Q’STRAINT’s Co-President Patrick Girardin believes COVID taught the company a valuable lesson about maintaining relationships in new and unusual ways.
For nearly four decades, Q’STRAINT has been the global industry leader in wheelchair passenger safety. Beginning with its first four-point system, the family-run business has worked tirelessly to fulfill its mission of “Making Safety Accessible” by developing products that afford mobility passengers the same level of safety as those around them. Q’STRAINT also works closely with global standards groups to help define wheelchair securement regulations and ensure that mobility device users in every country have access to the highest levels of safety.
METRO had the chance to speak with Patrick Girardin, the co-president of Q’STRAINT/SureLok. He spoke about how their products bring equity to public transportation, as well as how they collaborate with agencies to provide training on the proper usage of Q’STRAINT products. He also shared the effect of the pandemic on their company and the industry.
What are the biggest challenges facing the public transportation sector with regard to accessibility?
The basic challenge we’ve always faced is how to provide wheelchair passengers the same level of safety and access that everyone else in that vehicle has. Clearly, over the last few years with COVID, we now face a whole set of new challenges, specifically accelerated driver turnover with an even greater need for high-quality training. This is a big issue because it’s a very demanding job and certified training is the only way to keep everyone — wheelchair users, non-ADA passengers, and even the drivers themselves, safe. Proper training goes a long way toward retaining those drivers as well. Obviously, the impact of COVID varies from state to state and even city to city, so we have been partnering with properties everywhere to face those challenges head-on.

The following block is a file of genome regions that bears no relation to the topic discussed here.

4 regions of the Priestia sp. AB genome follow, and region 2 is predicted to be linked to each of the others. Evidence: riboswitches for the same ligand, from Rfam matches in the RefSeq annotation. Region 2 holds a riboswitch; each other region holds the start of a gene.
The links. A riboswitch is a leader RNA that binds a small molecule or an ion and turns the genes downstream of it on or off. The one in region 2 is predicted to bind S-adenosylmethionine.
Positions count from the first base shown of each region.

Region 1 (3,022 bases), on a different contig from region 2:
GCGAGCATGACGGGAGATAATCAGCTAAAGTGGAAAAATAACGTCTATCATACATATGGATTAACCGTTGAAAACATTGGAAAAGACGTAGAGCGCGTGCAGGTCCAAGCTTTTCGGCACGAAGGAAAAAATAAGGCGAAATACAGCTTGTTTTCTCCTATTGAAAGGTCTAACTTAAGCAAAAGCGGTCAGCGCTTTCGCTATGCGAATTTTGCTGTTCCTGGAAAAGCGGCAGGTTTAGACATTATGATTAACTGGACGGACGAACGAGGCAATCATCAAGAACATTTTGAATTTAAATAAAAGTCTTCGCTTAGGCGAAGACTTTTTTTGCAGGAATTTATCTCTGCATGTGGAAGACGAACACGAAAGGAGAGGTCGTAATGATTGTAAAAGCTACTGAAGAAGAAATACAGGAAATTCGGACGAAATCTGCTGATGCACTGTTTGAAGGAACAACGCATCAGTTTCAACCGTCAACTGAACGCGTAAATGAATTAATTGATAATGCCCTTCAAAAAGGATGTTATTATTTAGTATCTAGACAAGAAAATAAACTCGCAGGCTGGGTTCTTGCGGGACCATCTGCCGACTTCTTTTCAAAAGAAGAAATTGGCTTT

Are you getting that feedback from your clients? Are they asking for more training, or for Q’STRAINT to come back to provide more training because of the high turnover?
We have always worked hand-in-hand with our customers, and training has been a big part of our DNA. I know every company says that, but it’s different in our case because we’re in the business of safety, where training can prove to be the difference between life and death. There are many products on that bus that meet ADA or some form of standard, but only if the product is actually being utilized correctly can it be effective. So there has always been a high level of requests for effective training, and this has been multiplied in the wake of even higher turnover over the past few years.
Can you talk about the importance of bringing equity to transportation customers?
It's in our mission.
We believe that every wheelchair passenger deserves the same level of safety as everyone else, and this mission is not just about accessibility, but about access to safety. So we like to believe that we’re in the business of equity — long before it became a buzzword in recent years.
The first time a Q’STRAINT system was used was the very first time a wheelchair passenger met the same safety standard as everyone else in that same vehicle. And while the technology and products have evolved over the years, that’s the one piece of the puzzle that has remained.